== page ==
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Journal of Animal Science Abstract - Animal Health and Well Being

Effect of band and knife castration of beef calves on welfare indicators of pain at three relevant industry ages: II. Chronic pain1


This article in JAS

    Received: May 26, 2017
    Accepted: Aug 07, 2017
    Published: September 7, 2017

    2 Corresponding author(s):

  1. S. Marti*†,
  2. D. M. Meléndez*†,
  3. E. A. Pajor*,
  4. D. Moya†‡,
  5. C. E. M. Heuston,
  6. D. Gellatly*†,
  7. E. D. Janzen* and
  8. K. S. Schwartzkopf-Genswein 2
  1. * University of Calgary, Dept of Production Animal Health, Calgary, AB T2N 4N1, Canada
     Agriculture and Agri-Food Canada, Lethbridge Research Centre, Lethbridge, AB T1J 4B1, Canada
     Institute of Biological, Environmental and Rural Sciences, Aberystwyth University, Aberystwyth SY23 3DB, UK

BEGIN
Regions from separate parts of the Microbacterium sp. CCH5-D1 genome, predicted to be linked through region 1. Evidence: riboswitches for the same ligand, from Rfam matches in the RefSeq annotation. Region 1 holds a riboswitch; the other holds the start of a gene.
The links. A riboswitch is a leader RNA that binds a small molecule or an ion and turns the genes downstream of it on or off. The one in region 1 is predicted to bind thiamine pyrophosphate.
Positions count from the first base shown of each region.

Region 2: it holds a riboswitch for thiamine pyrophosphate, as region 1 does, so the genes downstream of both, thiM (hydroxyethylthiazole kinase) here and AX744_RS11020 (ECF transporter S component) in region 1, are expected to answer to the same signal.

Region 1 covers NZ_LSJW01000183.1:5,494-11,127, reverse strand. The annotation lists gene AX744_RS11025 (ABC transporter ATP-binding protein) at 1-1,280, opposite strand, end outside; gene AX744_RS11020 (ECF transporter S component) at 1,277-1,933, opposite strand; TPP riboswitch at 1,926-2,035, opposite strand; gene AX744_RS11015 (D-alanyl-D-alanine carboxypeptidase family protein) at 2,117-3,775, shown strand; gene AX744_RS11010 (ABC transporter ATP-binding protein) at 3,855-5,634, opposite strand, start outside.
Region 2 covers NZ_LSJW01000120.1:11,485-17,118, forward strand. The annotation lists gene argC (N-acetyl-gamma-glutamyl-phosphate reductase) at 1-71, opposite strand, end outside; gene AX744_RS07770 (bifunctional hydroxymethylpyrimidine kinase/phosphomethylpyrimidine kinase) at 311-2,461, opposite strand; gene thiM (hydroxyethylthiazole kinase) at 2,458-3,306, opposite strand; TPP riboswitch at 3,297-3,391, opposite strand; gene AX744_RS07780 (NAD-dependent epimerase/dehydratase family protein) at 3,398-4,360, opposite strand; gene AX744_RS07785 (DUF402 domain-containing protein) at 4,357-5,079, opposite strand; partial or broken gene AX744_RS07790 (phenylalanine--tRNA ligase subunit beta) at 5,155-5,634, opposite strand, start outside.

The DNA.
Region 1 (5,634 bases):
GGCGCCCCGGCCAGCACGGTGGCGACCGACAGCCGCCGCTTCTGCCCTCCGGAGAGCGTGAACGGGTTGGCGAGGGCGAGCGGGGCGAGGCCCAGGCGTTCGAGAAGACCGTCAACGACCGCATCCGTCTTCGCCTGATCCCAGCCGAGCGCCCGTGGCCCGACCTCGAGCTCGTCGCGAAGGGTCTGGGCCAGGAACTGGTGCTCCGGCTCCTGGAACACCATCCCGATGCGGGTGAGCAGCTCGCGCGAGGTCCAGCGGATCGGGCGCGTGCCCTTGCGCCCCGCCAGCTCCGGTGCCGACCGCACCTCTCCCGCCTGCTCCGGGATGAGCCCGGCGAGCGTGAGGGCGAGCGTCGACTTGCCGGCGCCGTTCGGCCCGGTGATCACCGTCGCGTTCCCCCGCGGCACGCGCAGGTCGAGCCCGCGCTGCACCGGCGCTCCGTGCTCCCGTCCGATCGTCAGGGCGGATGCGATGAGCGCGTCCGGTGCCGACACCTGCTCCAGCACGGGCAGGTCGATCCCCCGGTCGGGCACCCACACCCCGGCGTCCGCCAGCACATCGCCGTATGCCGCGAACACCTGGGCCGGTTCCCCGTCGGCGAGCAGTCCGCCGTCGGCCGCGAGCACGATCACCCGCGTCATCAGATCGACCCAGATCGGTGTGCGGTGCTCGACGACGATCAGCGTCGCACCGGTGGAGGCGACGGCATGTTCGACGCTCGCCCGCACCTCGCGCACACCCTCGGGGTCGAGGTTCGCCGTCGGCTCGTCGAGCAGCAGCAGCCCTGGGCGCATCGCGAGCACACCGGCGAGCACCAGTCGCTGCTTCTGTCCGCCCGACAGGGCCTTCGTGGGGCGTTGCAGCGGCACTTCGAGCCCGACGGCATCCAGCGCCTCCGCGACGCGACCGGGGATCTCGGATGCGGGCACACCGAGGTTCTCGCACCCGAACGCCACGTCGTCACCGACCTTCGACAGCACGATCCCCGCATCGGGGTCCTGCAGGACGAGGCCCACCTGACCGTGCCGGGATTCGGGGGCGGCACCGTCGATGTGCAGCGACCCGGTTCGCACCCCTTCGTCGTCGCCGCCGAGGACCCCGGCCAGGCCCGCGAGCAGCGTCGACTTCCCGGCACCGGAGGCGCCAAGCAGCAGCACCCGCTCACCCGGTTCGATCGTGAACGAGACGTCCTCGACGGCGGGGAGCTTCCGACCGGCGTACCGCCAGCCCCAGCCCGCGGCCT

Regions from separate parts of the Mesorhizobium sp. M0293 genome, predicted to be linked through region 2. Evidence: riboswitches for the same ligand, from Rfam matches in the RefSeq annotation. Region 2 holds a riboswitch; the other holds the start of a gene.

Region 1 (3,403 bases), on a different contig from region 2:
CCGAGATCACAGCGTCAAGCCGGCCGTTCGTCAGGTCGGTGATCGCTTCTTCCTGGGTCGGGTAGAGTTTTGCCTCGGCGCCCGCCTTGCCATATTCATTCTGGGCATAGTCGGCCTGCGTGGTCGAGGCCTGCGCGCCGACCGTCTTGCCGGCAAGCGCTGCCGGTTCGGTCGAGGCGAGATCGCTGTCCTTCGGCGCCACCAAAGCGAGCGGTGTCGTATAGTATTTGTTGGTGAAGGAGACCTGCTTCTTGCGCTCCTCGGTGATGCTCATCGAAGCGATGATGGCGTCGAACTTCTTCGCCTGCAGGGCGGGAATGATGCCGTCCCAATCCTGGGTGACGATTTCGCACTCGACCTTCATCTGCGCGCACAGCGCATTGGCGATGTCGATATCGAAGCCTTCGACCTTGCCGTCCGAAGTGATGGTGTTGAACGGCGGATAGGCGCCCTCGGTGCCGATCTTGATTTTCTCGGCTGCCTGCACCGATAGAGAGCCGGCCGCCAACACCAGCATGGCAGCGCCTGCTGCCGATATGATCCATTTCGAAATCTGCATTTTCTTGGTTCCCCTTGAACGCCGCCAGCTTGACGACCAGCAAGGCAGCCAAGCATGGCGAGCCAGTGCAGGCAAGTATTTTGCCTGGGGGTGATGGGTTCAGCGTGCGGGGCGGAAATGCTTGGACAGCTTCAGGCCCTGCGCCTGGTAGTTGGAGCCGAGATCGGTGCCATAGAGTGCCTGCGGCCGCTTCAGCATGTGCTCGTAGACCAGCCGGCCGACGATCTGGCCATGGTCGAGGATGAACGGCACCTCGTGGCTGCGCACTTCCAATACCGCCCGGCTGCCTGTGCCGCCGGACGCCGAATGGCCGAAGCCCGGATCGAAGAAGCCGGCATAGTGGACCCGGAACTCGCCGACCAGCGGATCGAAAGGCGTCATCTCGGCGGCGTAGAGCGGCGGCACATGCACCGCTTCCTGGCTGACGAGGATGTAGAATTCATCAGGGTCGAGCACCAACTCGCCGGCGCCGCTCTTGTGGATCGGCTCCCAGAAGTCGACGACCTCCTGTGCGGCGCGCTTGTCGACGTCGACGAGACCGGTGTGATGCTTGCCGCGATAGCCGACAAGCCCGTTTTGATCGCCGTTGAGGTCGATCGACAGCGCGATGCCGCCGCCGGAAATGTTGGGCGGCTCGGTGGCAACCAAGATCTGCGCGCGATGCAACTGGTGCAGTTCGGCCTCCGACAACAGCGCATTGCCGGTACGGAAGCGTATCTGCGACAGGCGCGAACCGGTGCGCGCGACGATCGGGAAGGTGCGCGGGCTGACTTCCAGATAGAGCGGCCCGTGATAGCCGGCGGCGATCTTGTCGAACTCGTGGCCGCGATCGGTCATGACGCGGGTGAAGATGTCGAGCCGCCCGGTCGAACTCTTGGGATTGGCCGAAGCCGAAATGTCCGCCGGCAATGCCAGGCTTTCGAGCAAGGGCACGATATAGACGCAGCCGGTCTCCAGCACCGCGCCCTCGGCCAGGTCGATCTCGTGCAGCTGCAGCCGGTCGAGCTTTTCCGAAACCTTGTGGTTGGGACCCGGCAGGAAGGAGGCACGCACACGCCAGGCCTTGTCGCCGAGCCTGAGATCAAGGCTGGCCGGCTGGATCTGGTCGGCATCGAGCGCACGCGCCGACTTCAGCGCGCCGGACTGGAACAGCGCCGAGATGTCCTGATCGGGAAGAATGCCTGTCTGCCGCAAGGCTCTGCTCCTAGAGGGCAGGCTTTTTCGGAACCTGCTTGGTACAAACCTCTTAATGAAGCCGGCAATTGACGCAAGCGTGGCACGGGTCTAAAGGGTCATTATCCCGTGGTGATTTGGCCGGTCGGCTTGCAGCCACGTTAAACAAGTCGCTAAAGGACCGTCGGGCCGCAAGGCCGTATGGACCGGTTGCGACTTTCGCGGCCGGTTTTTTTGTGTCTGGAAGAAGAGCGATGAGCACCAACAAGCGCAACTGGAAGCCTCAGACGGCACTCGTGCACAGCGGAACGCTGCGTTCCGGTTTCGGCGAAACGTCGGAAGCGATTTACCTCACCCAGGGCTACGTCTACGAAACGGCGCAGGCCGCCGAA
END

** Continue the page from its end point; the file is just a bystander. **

Three experiments were conducted to evaluate the effects of band and knife castration on behavioral and physiological indicators of chronic pain in beef calves at 3 different ages (36 calves/age group): 1 wk of age (Exp. 1, 4 ± 1.1 d of age, 43 ± 1.1 kg BW), 2 mo of age (Exp. 2, 63 ± 2.3 d of age, 92 ± 1.7 kg BW), and 4 mo of age (Exp. 3, 125 ± 4.6 d of age, 160 ± 3.4 kg BW). In each experiment calves were randomly assigned to either sham (CT), band (BA) or knife (KN) castration. Experiments 1, 2, and 3 ended when the testicles of banded calves had sloughed off (68, 49, and 42 d, respectively). Animal BW and rectal temperature were recorded weekly over the experimental period. Salivary cortisol, substance P, haptoglobin, scrotal area temperature using infrared thermography, visual evaluation of swelling (5-point scale), and gait stride length were collected on d −1 and immediately before castration and weekly thereafter until the end of the study. Hair samples were collected 1 d prior to and 28 d after castration and at the end of the study for cortisol concentration. Standing and lying behaviors were recorded over a 28-d period immediately after castration. No differences (P > 0.10) were observed in salivary cortisol, substance P, haptoglobin, or hair cortisol among castration methods for any of the 3 ages. No changes in behavior were observed in calves castrated at 1 wk or 2 mo of age. In 4 mo-old-calves, BA spent less time lying (P < 0.01) than CT and KN calves. Also, the average duration of lying time for BA calves was greater (P < 0.05) than for CT calves. Both, 1-wk- and 2-mo-old calves had inflammation in the scrotal area lasting 7 d after KN castration, whereas inflammation was observed for up to 14 d in 4-mo-old calves. Swelling in BA calves lasted for 21 to 28 d in the 2 younger groups of calves, whereas in 4-mo-old calves swelling was observed until d 35 postcastration. Knife- and band-castrated calves did not exhibit indicators of chronic pain or distress when the procedures were performed in calves younger than 2 mo of age. Therefore, pain mitigation should be used when castrating to improve animal welfare, especially when castrations are performed in calves older than 2 mo of age independent of the method of castration.

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